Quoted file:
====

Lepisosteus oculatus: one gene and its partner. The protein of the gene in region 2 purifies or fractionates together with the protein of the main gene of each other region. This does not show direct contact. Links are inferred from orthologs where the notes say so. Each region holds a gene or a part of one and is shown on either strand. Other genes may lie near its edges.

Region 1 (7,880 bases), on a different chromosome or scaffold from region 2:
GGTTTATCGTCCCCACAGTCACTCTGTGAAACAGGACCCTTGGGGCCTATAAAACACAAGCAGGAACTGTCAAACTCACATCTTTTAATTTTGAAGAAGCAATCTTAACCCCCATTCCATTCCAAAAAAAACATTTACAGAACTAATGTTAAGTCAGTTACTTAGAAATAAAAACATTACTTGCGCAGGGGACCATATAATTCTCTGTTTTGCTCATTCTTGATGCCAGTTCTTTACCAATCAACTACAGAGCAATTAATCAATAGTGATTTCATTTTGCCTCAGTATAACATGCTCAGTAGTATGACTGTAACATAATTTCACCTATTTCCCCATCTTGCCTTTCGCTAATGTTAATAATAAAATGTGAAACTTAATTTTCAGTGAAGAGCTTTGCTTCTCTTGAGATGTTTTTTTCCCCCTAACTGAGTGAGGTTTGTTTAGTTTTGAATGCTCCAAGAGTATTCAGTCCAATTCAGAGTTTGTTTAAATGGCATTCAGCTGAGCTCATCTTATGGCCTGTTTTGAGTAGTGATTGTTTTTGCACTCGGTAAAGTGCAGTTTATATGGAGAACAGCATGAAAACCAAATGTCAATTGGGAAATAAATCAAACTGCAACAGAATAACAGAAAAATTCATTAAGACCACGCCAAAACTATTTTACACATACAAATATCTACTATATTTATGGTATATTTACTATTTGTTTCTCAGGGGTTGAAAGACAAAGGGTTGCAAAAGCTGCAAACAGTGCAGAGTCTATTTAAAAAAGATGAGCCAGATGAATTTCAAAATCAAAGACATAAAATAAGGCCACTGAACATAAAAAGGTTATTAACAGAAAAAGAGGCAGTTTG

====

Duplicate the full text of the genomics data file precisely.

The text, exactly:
Lepisosteus oculatus: one gene and its partner. The protein of the gene in region 2 purifies or fractionates together with the protein of the main gene of each other region. This does not show direct contact. Links are inferred from orthologs where the notes say so. Each region holds a gene or a part of one and is shown on either strand. Other genes may lie near its edges.

Region 1 (7,880 bases), on a different chromosome or scaffold from region 2:
GGTTTATCGTCCCCACAGTCACTCTGTGAAACAGGACCCTTGGGGCCTATAAAACACAAGCAGGAACTGTCAAACTCACATCTTTTAATTTTGAAGAAGCAATCTTAACCCCCATTCCATTCCAAAAAAAACATTTACAGAACTAATGTTAAGTCAGTTACTTAGAAATAAAAACATTACTTGCGCAGGGGACCATATAATTCTCTGTTTTGCTCATTCTTGATGCCAGTTCTTTACCAATCAACTACAGAGCAATTAATCAATAGTGATTTCATTTTGCCTCAGTATAACATGCTCAGTAGTATGACTGTAACATAATTTCACCTATTTCCCCATCTTGCCTTTCGCTAATGTTAATAATAAAATGTGAAACTTAATTTTCAGTGAAGAGCTTTGCTTCTCTTGAGATGTTTTTTTCCCCCTAACTGAGTGAGGTTTGTTTAGTTTTGAATGCTCCAAGAGTATTCAGTCCAATTCAGAGTTTGTTTAAATGGCATTCAGCTGAGCTCATCTTATGGCCTGTTTTGAGTAGTGATTGTTTTTGCACTCGGTAAAGTGCAGTTTATATGGAGAACAGCATGAAAACCAAATGTCAATTGGGAAATAAATCAAACTGCAACAGAATAACAGAAAAATTCATTAAGACCACGCCAAAACTATTTTACACATACAAATATCTACTATATTTATGGTATATTTACTATTTGTTTCTCAGGGGTTGAAAGACAAAGGGTTGCAAAAGCTGCAAACAGTGCAGAGTCTATTTAAAAAAGATGAGCCAGATGAATTTCAAAATCAAAGACATAAAATAAGGCCACTGAACATAAAAAGGTTATTAACAGAAAAAGAGGCAGTTTG